David Lewis (1980) proposed the Principal Principle (PP) and a “reformulation” which later on he called ‘OP’ (Old Principle). Reacting to his belief that these principles run into trouble, Lewis (1994) concluded that they should be replaced with the New Principle (NP). This conclusion left Lewis uneasy, because he thought that an inverse form of NP is “quite messy”, whereas an inverse form of OP, namely the simple and intuitive PP, is “the key to our concept of chance”. I argue (...)
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  44. Against Moral Character Evaluations: The Undetectability of Virtue and Vice.Peter B. M. Vranas - 2009 - The Journal of Ethics 13 (2-3):213 - 233.
    I defend the epistemic thesis that evaluations of people in terms of their moral character as good, bad, or intermediate are almost always epistemically unjustified. (1) Because most people are fragmented (they would behave deplorably in many and admirably in many other situations), one's prior probability that any given person is fragmented should be high. (2) Because one's information about specific people does not reliably distinguish those who are fragmented from those who are not, one's posterior probability that any given (...)
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  45. Understanding Curriculum: An Introduction to the Study of Historical and Contemporary Curriculum Discourses (William Pinar, William M. Reynolds, Patrick Slattery and Peter M. Taubman). [REVIEW]M. Peters - 1999 - Educational Philosophy and Theory 31:254-258.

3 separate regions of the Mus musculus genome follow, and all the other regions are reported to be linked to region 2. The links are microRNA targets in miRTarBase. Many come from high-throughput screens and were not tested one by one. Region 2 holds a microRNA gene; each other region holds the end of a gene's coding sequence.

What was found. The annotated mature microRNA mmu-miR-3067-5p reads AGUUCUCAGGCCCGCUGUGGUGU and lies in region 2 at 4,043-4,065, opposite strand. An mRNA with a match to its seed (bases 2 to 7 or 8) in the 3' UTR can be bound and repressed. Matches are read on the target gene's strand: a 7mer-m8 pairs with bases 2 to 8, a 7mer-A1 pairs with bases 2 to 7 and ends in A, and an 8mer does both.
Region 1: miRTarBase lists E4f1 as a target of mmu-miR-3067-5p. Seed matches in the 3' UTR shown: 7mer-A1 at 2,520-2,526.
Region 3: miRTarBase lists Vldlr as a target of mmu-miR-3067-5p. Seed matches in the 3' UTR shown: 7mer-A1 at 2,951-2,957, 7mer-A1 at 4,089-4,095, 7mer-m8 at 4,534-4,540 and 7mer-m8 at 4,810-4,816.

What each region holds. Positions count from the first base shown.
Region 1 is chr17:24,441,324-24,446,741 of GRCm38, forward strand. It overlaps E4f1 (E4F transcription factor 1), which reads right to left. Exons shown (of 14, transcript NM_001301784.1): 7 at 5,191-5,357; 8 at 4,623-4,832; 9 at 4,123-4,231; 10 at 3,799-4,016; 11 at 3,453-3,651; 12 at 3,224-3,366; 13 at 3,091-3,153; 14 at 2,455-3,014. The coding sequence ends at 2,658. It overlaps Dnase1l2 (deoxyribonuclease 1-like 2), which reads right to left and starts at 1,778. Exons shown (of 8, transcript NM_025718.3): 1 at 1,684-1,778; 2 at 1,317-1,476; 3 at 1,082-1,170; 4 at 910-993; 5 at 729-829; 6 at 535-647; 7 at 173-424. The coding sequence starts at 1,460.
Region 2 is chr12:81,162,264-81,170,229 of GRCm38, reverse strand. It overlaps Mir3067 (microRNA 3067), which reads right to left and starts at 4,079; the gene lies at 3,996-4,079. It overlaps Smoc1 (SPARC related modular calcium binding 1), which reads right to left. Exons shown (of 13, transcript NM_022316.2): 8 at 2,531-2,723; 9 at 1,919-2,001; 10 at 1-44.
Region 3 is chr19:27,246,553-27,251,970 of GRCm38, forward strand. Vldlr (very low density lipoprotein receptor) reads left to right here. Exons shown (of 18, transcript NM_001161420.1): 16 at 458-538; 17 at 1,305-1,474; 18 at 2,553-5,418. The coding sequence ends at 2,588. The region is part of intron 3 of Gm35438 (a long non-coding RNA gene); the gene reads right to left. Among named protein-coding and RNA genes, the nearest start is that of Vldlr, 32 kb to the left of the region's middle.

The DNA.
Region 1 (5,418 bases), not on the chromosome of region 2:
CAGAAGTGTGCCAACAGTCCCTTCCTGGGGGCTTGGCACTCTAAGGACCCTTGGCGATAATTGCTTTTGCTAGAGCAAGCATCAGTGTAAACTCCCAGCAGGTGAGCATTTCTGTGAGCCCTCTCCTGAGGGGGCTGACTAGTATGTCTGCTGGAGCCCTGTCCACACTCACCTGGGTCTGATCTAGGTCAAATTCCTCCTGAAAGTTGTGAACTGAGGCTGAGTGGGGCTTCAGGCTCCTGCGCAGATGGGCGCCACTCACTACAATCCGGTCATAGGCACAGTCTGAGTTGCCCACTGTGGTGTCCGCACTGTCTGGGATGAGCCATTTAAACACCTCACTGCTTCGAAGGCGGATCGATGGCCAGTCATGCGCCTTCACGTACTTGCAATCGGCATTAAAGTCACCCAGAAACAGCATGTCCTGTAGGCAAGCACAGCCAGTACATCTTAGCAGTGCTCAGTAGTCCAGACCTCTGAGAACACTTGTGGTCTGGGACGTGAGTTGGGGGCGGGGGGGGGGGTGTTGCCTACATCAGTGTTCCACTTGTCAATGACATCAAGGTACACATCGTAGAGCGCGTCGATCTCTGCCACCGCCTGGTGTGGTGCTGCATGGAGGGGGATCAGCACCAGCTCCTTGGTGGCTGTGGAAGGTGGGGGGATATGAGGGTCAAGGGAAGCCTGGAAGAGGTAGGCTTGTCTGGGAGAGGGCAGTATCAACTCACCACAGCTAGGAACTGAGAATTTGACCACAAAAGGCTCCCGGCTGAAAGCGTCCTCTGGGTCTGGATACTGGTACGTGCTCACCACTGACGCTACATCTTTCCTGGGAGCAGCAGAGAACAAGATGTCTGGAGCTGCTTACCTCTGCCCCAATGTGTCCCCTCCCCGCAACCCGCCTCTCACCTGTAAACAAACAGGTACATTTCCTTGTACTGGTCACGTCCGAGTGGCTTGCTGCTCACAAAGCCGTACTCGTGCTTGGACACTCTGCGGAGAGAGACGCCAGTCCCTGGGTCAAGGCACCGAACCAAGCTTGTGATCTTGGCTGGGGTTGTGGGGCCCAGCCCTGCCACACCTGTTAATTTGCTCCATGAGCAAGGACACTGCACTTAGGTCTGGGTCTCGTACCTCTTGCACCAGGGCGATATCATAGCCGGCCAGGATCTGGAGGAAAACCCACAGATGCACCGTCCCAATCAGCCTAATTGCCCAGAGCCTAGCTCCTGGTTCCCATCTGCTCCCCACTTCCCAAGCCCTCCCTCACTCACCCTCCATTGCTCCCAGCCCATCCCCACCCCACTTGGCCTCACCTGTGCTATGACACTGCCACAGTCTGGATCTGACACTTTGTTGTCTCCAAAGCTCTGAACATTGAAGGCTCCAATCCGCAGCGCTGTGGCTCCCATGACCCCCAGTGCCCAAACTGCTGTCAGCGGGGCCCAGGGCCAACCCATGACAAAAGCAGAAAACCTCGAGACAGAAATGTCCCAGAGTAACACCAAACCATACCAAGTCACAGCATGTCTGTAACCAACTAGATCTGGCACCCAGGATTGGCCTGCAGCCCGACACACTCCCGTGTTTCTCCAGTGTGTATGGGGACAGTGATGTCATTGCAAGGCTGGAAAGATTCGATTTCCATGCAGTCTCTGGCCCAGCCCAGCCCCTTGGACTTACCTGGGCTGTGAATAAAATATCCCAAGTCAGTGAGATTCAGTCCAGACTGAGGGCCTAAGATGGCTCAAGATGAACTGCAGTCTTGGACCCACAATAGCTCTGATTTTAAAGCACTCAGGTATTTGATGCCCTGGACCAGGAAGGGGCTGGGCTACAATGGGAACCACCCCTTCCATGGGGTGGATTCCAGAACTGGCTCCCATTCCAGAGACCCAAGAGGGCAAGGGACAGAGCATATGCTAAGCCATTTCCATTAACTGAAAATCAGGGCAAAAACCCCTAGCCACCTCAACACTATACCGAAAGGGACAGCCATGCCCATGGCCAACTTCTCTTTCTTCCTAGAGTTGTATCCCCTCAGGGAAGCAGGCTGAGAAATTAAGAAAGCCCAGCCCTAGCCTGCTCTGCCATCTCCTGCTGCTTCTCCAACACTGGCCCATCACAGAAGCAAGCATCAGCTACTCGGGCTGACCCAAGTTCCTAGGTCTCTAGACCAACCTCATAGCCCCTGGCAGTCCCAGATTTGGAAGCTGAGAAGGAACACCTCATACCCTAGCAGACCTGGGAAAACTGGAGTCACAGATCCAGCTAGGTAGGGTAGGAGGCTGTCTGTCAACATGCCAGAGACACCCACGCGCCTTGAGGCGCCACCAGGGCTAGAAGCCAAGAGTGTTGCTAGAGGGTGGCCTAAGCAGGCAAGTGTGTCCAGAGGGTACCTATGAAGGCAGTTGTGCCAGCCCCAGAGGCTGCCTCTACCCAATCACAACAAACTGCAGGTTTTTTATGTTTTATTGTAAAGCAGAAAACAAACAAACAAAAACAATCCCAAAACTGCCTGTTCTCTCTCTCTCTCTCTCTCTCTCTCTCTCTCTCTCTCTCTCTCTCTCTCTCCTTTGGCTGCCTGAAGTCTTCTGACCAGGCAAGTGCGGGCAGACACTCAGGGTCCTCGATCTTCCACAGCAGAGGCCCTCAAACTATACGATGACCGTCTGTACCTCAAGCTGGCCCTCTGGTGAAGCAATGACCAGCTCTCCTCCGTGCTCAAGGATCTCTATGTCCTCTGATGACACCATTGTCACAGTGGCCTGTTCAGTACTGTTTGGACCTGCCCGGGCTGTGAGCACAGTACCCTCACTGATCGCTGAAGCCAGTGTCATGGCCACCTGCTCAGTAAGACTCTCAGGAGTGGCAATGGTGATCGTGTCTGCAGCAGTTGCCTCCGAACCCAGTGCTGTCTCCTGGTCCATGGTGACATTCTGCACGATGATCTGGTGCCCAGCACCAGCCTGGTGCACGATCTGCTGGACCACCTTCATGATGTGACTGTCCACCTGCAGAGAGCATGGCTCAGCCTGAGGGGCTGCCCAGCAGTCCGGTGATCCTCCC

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  46. Can I kill my younger self? Time travel and the retrosuicide paradox.Peter B. M. Vranas - 2009 - Pacific Philosophical Quarterly 90 (4):520-534.
    If time travel is possible, presumably so is my shooting my younger self ; then apparently I can kill him – I can commit retrosuicide. But if I were to kill him I would not exist to shoot him, so how can I kill him? The standard solution to this paradox understands ability as compossibility with the relevant facts and points to an equivocation about which facts are relevant: my killing YS is compossible with his proximity but not with his (...)
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  47. Do Cry Over Spilt Milk.Peter B. M. Vranas - 2005 - The Monist 88 (3):370-387.